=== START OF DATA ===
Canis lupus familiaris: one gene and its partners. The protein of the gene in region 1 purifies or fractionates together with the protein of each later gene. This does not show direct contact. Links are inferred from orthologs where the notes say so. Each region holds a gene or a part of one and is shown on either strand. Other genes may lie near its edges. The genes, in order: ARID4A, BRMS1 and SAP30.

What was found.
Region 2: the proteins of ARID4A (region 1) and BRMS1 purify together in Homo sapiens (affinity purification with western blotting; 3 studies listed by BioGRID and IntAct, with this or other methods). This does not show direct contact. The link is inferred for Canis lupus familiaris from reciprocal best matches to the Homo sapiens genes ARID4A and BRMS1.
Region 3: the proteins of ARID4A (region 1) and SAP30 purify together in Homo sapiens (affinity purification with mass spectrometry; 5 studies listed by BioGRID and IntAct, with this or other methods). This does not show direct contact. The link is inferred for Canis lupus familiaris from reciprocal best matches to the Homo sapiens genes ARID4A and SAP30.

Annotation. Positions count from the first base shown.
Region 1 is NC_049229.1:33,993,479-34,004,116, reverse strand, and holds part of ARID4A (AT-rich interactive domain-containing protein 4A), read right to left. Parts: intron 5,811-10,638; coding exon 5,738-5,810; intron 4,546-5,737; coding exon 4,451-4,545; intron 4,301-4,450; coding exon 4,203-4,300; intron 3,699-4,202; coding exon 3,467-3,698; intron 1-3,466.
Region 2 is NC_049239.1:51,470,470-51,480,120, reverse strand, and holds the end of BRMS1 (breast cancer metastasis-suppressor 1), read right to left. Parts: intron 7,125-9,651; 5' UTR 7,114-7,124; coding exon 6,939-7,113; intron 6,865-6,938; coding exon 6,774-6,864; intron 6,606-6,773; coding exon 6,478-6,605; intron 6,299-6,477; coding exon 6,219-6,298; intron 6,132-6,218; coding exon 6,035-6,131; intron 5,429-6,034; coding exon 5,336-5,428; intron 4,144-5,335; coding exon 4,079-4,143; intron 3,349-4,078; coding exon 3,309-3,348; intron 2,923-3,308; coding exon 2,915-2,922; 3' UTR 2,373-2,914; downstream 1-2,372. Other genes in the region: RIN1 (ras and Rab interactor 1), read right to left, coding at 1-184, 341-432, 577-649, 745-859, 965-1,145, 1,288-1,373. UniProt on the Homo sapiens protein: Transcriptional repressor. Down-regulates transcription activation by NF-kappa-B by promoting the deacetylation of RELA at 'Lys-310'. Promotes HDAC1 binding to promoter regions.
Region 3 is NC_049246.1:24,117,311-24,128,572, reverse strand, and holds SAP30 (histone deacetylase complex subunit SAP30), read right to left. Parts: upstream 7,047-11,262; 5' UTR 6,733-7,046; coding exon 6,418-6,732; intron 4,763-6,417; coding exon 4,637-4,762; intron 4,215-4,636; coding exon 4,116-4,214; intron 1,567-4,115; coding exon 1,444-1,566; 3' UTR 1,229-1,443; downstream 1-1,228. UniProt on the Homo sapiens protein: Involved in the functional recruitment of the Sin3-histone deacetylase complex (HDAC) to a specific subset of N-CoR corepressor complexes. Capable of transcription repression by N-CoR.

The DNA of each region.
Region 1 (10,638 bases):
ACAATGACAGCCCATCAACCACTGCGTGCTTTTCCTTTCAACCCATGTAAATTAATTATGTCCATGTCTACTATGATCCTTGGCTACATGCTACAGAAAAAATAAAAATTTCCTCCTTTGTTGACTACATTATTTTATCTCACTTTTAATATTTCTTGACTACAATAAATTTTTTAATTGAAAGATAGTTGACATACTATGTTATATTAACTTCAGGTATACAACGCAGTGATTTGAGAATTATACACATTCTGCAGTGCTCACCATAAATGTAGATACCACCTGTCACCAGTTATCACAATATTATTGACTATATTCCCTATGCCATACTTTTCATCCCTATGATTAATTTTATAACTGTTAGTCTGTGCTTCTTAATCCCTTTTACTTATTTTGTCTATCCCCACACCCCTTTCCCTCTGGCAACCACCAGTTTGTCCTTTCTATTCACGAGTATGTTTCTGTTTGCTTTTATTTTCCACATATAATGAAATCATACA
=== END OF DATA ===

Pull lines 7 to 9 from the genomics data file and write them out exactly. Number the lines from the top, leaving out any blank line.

Region 2 is NC_049239.1:51,470,470-51,480,120, reverse strand, and holds the end of BRMS1 (breast cancer metastasis-suppressor 1), read right to left. Parts: intron 7,125-9,651; 5' UTR 7,114-7,124; coding exon 6,939-7,113; intron 6,865-6,938; coding exon 6,774-6,864; intron 6,606-6,773; coding exon 6,478-6,605; intron 6,299-6,477; coding exon 6,219-6,298; intron 6,132-6,218; coding exon 6,035-6,131; intron 5,429-6,034; coding exon 5,336-5,428; intron 4,144-5,335; coding exon 4,079-4,143; intron 3,349-4,078; coding exon 3,309-3,348; intron 2,923-3,308; coding exon 2,915-2,922; 3' UTR 2,373-2,914; downstream 1-2,372. Other genes in the region: RIN1 (ras and Rab interactor 1), read right to left, coding at 1-184, 341-432, 577-649, 745-859, 965-1,145, 1,288-1,373. UniProt on the Homo sapiens protein: Transcriptional repressor. Down-regulates transcription activation by NF-kappa-B by promoting the deacetylation of RELA at 'Lys-310'. Promotes HDAC1 binding to promoter regions.
Region 3 is NC_049246.1:24,117,311-24,128,572, reverse strand, and holds SAP30 (histone deacetylase complex subunit SAP30), read right to left. Parts: upstream 7,047-11,262; 5' UTR 6,733-7,046; coding exon 6,418-6,732; intron 4,763-6,417; coding exon 4,637-4,762; intron 4,215-4,636; coding exon 4,116-4,214; intron 1,567-4,115; coding exon 1,444-1,566; 3' UTR 1,229-1,443; downstream 1-1,228. UniProt on the Homo sapiens protein: Involved in the functional recruitment of the Sin3-histone deacetylase complex (HDAC) to a specific subset of N-CoR corepressor complexes. Capable of transcription repression by N-CoR.

The DNA of each region.